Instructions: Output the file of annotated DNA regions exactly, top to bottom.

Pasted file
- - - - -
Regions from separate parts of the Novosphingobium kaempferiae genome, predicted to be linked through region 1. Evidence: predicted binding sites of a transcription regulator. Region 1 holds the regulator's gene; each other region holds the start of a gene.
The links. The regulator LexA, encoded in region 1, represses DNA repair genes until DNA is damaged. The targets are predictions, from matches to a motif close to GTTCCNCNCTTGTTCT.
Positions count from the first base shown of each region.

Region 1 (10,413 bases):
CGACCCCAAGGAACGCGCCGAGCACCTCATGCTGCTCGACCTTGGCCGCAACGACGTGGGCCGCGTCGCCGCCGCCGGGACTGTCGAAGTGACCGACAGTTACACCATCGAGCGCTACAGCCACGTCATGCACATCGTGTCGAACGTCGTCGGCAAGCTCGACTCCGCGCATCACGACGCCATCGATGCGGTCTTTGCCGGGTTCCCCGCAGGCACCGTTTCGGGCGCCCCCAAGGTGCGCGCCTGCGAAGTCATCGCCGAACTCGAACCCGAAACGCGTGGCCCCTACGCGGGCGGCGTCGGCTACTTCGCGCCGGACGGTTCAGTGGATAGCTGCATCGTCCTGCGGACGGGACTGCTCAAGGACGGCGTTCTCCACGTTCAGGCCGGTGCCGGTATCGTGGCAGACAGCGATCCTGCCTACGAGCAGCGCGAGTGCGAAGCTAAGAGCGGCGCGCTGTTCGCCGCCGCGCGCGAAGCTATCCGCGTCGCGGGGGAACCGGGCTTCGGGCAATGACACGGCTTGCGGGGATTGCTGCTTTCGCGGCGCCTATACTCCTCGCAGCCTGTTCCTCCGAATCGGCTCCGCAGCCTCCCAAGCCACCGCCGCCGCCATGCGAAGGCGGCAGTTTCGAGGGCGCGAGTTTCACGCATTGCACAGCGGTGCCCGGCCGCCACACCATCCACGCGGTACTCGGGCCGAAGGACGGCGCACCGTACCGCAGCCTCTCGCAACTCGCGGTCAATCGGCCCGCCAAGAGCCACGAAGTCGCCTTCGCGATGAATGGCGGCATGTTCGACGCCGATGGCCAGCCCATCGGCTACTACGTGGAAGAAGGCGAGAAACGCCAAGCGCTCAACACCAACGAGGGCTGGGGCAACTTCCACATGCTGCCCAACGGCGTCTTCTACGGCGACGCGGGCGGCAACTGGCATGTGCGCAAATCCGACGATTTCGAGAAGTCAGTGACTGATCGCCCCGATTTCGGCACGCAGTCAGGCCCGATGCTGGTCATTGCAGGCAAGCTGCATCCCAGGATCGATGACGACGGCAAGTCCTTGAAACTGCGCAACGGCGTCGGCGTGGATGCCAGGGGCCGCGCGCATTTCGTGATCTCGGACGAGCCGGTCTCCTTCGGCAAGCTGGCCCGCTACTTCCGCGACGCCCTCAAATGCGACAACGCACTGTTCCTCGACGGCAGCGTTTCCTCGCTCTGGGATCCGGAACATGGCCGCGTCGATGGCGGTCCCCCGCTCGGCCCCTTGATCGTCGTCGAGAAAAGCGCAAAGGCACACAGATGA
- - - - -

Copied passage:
Regions from separate parts of the Novosphingobium kaempferiae genome, predicted to be linked through region 1. Evidence: predicted binding sites of a transcription regulator. Region 1 holds the regulator's gene; each other region holds the start of a gene.
The links. The regulator LexA, encoded in region 1, represses DNA repair genes until DNA is damaged. The targets are predictions, from matches to a motif close to GTTCCNCNCTTGTTCT.
Positions count from the first base shown of each region.

Region 1 (10,413 bases):
CGACCCCAAGGAACGCGCCGAGCACCTCATGCTGCTCGACCTTGGCCGCAACGACGTGGGCCGCGTCGCCGCCGCCGGGACTGTCGAAGTGACCGACAGTTACACCATCGAGCGCTACAGCCACGTCATGCACATCGTGTCGAACGTCGTCGGCAAGCTCGACTCCGCGCATCACGACGCCATCGATGCGGTCTTTGCCGGGTTCCCCGCAGGCACCGTTTCGGGCGCCCCCAAGGTGCGCGCCTGCGAAGTCATCGCCGAACTCGAACCCGAAACGCGTGGCCCCTACGCGGGCGGCGTCGGCTACTTCGCGCCGGACGGTTCAGTGGATAGCTGCATCGTCCTGCGGACGGGACTGCTCAAGGACGGCGTTCTCCACGTTCAGGCCGGTGCCGGTATCGTGGCAGACAGCGATCCTGCCTACGAGCAGCGCGAGTGCGAAGCTAAGAGCGGCGCGCTGTTCGCCGCCGCGCGCGAAGCTATCCGCGTCGCGGGGGAACCGGGCTTCGGGCAATGACACGGCTTGCGGGGATTGCTGCTTTCGCGGCGCCTATACTCCTCGCAGCCTGTTCCTCCGAATCGGCTCCGCAGCCTCCCAAGCCACCGCCGCCGCCATGCGAAGGCGGCAGTTTCGAGGGCGCGAGTTTCACGCATTGCACAGCGGTGCCCGGCCGCCACACCATCCACGCGGTACTCGGGCCGAAGGACGGCGCACCGTACCGCAGCCTCTCGCAACTCGCGGTCAATCGGCCCGCCAAGAGCCACGAAGTCGCCTTCGCGATGAATGGCGGCATGTTCGACGCCGATGGCCAGCCCATCGGCTACTACGTGGAAGAAGGCGAGAAACGCCAAGCGCTCAACACCAACGAGGGCTGGGGCAACTTCCACATGCTGCCCAACGGCGTCTTCTACGGCGACGCGGGCGGCAACTGGCATGTGCGCAAATCCGACGATTTCGAGAAGTCAGTGACTGATCGCCCCGATTTCGGCACGCAGTCAGGCCCGATGCTGGTCATTGCAGGCAAGCTGCATCCCAGGATCGATGACGACGGCAAGTCCTTGAAACTGCGCAACGGCGTCGGCGTGGATGCCAGGGGCCGCGCGCATTTCGTGATCTCGGACGAGCCGGTCTCCTTCGGCAAGCTGGCCCGCTACTTCCGCGACGCCCTCAAATGCGACAACGCACTGTTCCTCGACGGCAGCGTTTCCTCGCTCTGGGATCCGGAACATGGCCGCGTCGATGGCGGTCCCCCGCTCGGCCCCTTGATCGTCGTCGAGAAAAGCGCAAAGGCACACAGATGA